Your other routine antenatal scan is performed between 18 and 20 weeks. It takes about 20 minutes to complete and you won't need to have a full bladder this time, because your baby will be larger and there will be enough amniotic fluid in your uterus to produce a clear image of your baby on the screen.
A series of measurements of the fetus are taken and listed in your notes as millimetres against the gestational age in weeks. These figures are compared to average to ensure that the baby is growing normally. In addition, some physical features are checked to ensure there are no defects. Sometimes, the position of the fetus makes it difficult to see all the organs, so you may be asked to walk around for a while in the hope that your baby changes position or you may even have to come back later.
The following elements will be examined:
Heartbeat and structure of the four heart chambers: the top two chambers (atria) and the bottom two chambers (ventricles) should be equal in size and the valves should open and close with each heartbeat; only certain major problems can be detected at this scan.
Abdominal cavity and wall, structure of the lungs, stomach, intestines, and liver: all internal organs should now be enclosed behind the abdominal wall and the diaphragm (the muscular shelf separating the chest from the abdominal cavity) should also be complete; the fetus should be swallowing some of the amniotic fluid, seen as a black bubble in the stomach.
Kidneys: the sonographer will check that there are two, and that there is no blockage between the kidneys and the bladder; if it was empty, the bladder should fill up during the time that the ultrasound is being done - your baby has been passing urine every half an hour or so for some weeks now.
Shape and structure of the brain, skull and spine, size of brain ventricles: measured along the length and also in cross section, to ensure that all the bones align and the skin covers the spine at the back.
Arms, legs, hands, feet: fingers and toes are looked at, but may not be counted.
Structure of the face: to check for a possible cleft lip; it is hard to see inside the baby's mouth, so a cleft palette is sometimes missed; you may be able to see your baby's face now for the first time.
Femoral length, abdominal circumference, head circumference: these are all measured and listed in your notes.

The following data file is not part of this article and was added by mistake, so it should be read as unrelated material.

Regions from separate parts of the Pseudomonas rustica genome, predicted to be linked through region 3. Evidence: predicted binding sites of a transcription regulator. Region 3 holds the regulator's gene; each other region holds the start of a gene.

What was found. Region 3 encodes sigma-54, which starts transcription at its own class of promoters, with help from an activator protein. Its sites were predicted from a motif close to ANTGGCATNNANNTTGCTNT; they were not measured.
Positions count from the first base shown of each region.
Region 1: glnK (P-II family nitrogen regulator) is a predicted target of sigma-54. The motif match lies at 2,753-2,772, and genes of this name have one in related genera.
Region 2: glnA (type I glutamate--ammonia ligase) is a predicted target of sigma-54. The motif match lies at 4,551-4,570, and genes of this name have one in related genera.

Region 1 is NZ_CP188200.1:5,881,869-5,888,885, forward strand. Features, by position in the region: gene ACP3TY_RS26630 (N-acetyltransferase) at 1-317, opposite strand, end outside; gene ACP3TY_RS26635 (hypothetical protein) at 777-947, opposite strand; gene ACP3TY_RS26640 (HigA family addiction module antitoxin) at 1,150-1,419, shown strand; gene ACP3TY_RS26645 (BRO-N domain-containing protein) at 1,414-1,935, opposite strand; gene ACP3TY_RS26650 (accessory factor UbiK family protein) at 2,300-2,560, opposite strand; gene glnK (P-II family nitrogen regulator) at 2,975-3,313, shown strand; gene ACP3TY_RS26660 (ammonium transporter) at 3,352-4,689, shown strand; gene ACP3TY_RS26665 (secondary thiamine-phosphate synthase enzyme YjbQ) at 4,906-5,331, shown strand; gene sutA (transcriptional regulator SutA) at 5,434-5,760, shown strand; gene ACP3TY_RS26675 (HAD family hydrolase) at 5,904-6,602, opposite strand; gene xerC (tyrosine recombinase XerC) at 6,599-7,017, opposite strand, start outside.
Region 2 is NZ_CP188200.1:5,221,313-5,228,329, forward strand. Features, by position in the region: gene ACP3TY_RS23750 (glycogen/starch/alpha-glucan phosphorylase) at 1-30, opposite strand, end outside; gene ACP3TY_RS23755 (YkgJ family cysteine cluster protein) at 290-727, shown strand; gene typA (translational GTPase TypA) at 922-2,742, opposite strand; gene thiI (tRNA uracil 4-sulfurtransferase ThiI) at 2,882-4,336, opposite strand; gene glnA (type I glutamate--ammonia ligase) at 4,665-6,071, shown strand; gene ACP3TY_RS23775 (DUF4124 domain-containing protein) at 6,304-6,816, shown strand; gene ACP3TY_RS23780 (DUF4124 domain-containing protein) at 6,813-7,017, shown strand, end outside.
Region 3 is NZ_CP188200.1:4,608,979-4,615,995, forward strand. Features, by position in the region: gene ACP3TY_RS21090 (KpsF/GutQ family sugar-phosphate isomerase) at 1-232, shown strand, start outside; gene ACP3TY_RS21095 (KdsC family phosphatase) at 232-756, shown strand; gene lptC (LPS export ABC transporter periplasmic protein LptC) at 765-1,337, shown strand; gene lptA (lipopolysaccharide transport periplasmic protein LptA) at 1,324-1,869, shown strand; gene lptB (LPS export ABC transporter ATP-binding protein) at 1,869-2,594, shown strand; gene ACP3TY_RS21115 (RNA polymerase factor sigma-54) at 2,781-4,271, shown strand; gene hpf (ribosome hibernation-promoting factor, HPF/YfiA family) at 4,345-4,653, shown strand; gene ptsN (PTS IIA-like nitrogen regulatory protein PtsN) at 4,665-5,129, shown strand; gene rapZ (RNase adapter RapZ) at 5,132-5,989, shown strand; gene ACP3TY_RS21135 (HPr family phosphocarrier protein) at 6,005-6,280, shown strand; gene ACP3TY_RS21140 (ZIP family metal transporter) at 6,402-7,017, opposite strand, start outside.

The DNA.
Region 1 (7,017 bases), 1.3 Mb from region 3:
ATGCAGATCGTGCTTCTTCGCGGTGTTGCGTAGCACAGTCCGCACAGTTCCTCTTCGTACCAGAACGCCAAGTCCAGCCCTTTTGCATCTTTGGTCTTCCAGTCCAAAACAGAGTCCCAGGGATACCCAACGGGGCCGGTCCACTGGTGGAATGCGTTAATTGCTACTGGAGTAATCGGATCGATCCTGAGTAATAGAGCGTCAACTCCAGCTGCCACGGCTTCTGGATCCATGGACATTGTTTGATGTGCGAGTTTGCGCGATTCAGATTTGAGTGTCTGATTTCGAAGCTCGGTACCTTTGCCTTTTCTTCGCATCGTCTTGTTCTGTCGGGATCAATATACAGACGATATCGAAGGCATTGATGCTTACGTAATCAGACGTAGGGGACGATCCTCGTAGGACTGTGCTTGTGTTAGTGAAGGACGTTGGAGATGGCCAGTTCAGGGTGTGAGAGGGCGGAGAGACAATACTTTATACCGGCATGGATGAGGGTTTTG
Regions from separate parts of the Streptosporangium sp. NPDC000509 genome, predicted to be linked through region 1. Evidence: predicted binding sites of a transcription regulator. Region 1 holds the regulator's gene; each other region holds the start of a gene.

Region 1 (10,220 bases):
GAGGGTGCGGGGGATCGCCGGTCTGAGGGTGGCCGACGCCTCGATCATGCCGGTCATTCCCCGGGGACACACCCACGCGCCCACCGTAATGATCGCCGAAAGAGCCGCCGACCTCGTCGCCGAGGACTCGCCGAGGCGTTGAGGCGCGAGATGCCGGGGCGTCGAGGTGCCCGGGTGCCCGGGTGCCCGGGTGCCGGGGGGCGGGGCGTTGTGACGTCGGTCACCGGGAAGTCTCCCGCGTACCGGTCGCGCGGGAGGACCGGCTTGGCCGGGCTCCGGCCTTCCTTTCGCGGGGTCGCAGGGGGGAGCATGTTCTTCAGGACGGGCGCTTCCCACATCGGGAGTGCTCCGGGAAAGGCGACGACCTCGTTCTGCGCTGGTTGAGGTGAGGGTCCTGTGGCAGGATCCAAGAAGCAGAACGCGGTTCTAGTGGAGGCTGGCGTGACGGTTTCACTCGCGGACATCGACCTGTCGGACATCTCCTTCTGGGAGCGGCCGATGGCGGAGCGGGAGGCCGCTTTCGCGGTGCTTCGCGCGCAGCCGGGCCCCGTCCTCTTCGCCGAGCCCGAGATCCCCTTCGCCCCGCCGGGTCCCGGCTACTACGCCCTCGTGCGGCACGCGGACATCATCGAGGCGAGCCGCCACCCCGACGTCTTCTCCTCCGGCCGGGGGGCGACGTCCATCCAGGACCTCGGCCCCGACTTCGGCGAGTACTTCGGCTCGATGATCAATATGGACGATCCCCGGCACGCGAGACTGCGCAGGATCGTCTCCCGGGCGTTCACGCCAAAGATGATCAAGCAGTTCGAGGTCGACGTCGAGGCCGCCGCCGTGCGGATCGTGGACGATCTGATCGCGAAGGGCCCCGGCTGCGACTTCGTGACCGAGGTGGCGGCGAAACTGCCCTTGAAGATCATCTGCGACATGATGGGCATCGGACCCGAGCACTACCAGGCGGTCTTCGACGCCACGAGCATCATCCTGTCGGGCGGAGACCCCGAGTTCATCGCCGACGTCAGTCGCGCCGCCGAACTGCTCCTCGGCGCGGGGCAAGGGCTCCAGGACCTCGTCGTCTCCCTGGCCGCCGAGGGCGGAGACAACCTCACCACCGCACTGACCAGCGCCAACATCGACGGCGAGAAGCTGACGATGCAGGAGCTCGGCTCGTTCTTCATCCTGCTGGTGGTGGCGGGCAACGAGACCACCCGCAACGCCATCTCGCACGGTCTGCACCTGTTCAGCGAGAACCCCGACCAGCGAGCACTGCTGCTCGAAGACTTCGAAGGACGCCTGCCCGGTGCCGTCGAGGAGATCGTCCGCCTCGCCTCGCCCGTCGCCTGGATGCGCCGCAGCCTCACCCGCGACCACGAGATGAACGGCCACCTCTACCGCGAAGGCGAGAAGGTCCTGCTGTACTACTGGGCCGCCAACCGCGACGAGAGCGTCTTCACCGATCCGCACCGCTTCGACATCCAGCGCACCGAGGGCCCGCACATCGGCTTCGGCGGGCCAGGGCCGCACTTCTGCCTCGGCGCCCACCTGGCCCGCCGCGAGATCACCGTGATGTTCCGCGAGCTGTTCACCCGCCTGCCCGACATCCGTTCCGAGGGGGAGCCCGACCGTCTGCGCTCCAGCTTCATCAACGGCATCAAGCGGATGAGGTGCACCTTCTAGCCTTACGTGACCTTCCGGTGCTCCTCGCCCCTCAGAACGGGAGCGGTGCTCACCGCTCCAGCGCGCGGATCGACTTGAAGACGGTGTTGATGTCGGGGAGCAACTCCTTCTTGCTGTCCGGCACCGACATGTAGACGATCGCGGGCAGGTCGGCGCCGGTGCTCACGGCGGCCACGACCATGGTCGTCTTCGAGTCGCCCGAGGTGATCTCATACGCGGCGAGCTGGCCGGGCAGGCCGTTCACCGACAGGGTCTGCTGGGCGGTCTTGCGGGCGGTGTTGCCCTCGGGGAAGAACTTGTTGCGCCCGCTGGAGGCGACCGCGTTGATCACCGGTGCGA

Position of the placenta: it will either be lying on the anterior (front) or the posterior (back) wall of the uterus, and can be high up (at the fundus) or low-lying (close to or covering the cervix).
Position and structure of the umbilical cord: normally, the cord contains three blood vessels, but occasionally there are only two; this does not usually cause a problem, but the baby's growth may be monitored more closely and you may be offered another ultrasound later in the pregnancy.
Volume of amniotic fluid: if there is too little (oligohydramnios) or too much (polyhydramnios), further tests will be required, including another scan a few weeks later.
Sex of the fetus: if you don't want to know, inform the sonographer beforehand (although it may, in the end, become obvious, depending on what position the fetus is lying in).
About 15 per cent of scans need to be repeated for a variety of reasons, most often because the sonographer has not been able to see everything that needs to be checked. This could be because your baby was not lying in the right position, or because you are overweight, in which case the ultrasound should be repeated at 23 weeks. Some hospitals have a policy of not revealing the sex of a baby, so you will have to pay for a private scan if you wish to find out. Be aware, however, that mistakes can occur: sometimes the penis is hidden and you might be told you are carrying a girl, only to have a shock when you actually give birth.
This is an edited extract from One Born Every Minute: Expecting a Baby? by Dr Penelope Law (Quadrille, £25).
Text © 2013 Dr Penelope Law